The pandemic couldn’t stop students from networking with employers

Liv Colón | Fall 2021

As the world learns to navigate the uncertain times amid the COVID-19 pandemic, Purdue Fort Wayne’s Career Development Center makes adjustments to keep networking and job recruitment assistance available to students.

Located on campus in Kettler Hall room 109, the Career Development Center provides a wide variety of services to students and alumni. The center hosts events that provide networking opportunities such as job or internship fairs and career workshops.

In adherence to COVID-19 restrictions, some events held by the Career Development Center have shifted from in-person to online only.

Assistant Director of the Career Development Center Tracey Hanton said she is still trying to figure out how to navigate the COVID-19 restrictions, but she acknowledges how these changes affect students differently.

“It’s been great for introverts, but for extroverts, it distracts from networking opportunities,” said Hanton, adding her main goal is to help students develop career readiness and networking skills as well as pinpointing what competencies students are lacking as they gear up to enter a career.

“When I think of everything that students need, in terms of looking for a job, I really think of it as a toolbox. I think of all of the pieces really going in to make up that toolbox,” said Hanton, explaining the “toolbox” is composed of the skills and information students learn as they participate and attend events.

Hanton said she believes successful networking happens when students take initiative to make
connections.

“A lot of times the opportunities aren’t just going to be there, you kind of have to go and search them out,” said Hanton, who has been helping students prepare to enter the workplace since 2008.

Hanton said she encourages students to start preparing for their future careers as early as the end of high school.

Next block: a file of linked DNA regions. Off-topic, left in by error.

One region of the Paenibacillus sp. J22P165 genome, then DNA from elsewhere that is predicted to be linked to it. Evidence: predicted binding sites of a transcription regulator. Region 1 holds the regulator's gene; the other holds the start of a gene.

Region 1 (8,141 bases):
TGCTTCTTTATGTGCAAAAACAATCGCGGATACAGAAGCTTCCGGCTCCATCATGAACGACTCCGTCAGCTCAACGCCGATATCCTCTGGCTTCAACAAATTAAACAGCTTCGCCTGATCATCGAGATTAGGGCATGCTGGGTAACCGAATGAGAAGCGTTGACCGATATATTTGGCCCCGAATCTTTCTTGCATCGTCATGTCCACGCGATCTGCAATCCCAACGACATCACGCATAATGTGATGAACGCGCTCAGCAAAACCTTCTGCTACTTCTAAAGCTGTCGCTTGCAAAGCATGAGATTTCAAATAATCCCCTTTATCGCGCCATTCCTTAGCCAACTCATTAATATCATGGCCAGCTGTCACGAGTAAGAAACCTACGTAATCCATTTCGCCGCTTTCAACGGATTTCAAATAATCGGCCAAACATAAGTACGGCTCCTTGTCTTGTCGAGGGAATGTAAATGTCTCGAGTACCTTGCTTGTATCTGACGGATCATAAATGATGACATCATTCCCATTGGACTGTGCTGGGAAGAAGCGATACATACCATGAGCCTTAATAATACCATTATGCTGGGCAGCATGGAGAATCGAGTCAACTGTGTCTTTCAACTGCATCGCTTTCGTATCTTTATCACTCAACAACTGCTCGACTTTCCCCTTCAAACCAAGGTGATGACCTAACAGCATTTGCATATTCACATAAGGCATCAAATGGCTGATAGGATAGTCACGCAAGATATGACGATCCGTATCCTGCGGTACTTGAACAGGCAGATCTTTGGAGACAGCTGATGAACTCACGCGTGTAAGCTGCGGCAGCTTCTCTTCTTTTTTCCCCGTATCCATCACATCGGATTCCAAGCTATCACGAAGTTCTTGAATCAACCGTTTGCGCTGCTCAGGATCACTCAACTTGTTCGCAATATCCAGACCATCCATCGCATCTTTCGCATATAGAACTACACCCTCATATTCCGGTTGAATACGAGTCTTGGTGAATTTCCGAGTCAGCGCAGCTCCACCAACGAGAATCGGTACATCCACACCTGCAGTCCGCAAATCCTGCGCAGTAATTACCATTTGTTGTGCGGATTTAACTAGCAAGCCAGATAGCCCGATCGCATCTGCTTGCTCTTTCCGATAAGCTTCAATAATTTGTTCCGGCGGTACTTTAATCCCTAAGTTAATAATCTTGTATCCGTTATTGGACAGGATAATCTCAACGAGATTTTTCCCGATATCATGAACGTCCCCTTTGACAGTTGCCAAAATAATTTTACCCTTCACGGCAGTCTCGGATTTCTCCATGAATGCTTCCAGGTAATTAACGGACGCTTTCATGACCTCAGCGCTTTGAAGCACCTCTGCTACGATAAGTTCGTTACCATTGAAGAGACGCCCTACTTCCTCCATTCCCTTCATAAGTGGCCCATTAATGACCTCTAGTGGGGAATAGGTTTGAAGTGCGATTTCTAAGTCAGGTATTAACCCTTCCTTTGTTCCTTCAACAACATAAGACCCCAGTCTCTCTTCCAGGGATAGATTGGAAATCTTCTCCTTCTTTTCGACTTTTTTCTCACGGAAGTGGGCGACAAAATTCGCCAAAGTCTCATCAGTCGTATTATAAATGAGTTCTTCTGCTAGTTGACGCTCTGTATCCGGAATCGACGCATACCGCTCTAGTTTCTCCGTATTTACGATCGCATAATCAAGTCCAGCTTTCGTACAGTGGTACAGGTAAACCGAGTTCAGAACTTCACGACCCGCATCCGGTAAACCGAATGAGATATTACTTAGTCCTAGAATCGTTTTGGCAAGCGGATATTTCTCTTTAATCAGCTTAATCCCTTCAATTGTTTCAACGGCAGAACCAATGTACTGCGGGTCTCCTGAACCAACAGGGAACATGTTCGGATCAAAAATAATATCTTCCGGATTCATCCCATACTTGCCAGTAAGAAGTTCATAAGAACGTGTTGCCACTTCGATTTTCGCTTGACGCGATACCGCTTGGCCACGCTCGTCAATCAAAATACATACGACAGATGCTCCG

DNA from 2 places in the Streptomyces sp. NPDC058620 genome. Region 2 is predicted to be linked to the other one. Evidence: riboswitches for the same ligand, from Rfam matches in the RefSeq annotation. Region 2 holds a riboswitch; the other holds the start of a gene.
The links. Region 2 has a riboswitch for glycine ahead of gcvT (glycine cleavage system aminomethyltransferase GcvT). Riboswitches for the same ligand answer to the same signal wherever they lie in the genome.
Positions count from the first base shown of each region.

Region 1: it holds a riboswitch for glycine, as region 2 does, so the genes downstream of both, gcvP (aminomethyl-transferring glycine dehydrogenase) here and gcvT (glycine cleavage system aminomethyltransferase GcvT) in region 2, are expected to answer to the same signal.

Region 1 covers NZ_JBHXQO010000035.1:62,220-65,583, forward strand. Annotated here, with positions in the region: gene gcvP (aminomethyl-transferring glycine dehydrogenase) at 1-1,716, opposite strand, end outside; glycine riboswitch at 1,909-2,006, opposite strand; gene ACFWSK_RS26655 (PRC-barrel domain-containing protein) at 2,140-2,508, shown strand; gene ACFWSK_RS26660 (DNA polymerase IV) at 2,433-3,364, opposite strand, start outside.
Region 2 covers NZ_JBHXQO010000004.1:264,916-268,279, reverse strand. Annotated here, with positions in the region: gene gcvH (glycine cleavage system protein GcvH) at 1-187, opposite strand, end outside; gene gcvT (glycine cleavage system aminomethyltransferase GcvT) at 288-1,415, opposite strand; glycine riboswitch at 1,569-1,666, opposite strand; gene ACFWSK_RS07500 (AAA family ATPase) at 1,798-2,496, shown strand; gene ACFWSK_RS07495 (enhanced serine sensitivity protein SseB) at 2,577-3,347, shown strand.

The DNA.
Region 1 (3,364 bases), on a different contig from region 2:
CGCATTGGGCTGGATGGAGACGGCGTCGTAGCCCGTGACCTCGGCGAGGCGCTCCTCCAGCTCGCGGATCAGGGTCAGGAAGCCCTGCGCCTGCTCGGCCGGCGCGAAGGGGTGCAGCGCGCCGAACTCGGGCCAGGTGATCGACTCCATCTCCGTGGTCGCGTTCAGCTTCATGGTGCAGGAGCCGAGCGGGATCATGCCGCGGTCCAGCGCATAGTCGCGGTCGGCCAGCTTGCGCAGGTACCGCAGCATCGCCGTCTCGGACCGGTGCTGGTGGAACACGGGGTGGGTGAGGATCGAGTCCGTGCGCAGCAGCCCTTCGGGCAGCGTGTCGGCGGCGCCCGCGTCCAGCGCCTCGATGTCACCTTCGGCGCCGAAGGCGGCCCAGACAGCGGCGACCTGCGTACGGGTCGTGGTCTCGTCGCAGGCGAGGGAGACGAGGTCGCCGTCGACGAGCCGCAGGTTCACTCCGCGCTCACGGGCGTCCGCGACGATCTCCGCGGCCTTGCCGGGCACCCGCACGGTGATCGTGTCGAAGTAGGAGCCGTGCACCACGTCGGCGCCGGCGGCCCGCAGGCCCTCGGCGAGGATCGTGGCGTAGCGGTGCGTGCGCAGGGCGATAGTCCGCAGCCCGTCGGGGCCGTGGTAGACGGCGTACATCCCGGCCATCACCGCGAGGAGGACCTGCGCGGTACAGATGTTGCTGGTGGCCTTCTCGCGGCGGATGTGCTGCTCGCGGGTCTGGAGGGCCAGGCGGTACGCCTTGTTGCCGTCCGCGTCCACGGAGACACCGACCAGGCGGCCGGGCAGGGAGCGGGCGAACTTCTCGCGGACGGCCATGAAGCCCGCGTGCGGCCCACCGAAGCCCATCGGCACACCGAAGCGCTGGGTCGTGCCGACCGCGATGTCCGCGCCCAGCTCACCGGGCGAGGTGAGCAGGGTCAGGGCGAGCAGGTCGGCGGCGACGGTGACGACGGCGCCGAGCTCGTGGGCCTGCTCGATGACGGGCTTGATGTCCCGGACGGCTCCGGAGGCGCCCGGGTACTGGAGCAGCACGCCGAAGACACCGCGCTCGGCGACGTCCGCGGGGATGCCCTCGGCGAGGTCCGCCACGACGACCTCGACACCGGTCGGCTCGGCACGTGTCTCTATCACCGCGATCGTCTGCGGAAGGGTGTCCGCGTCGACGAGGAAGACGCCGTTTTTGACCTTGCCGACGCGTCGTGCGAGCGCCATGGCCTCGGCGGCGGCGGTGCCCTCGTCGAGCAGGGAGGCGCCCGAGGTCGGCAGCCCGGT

For first-year students, Hanton said she recommended researching the Freshman Leadership Retreat. Hanton said this event helps students learn practical skills that involve communication and team building– important skills to learn for communicating with employers and co-workers.

Hanton said she believes networking and communicating with employers is a personal responsibility of each student to take ownership of. While the Career Development Center offers opportunities to network with employers, Hanton said ultimately it is up to each student to show employers what they would contribute to the workplace.

Each year the Career Development Center hosts the Mastodon Internship Fair. Hanton said the fairs are excellent for students to showcase the networking skills they have learned and to seek out new opportunities. 24 employers were set to attend the virtual event on Handshake in the fall of 2021 to recruit students for internships, co-ops and jobs.

Students can find information on all events hosted by the Career Development Center on PFW’s events calendar. Students can connect on Handshake for free by registering.

Express your identity with clothes from the ‘Transition Closet’

Sydney Hamblin | Spring 2022

Purdue University Fort Wayne’s Q Center is opening a new addition to their office within the next year called the Transition Closet.

The Transition Closet will be the first physical space in Fort Wayne where transgender or gender nonconforming students can go to find accessible and affordable clothing that matches their gender identity.

The term “transgender” describes people whose gender identity differs from the sex they were assigned at birth, while “gender nonconforming” is a term used to describe people who do not follow other people’s ideas or stereotypes about how they should look or act based on the sex they were assigned at birth, according to the Sylvia Rivera Law Project.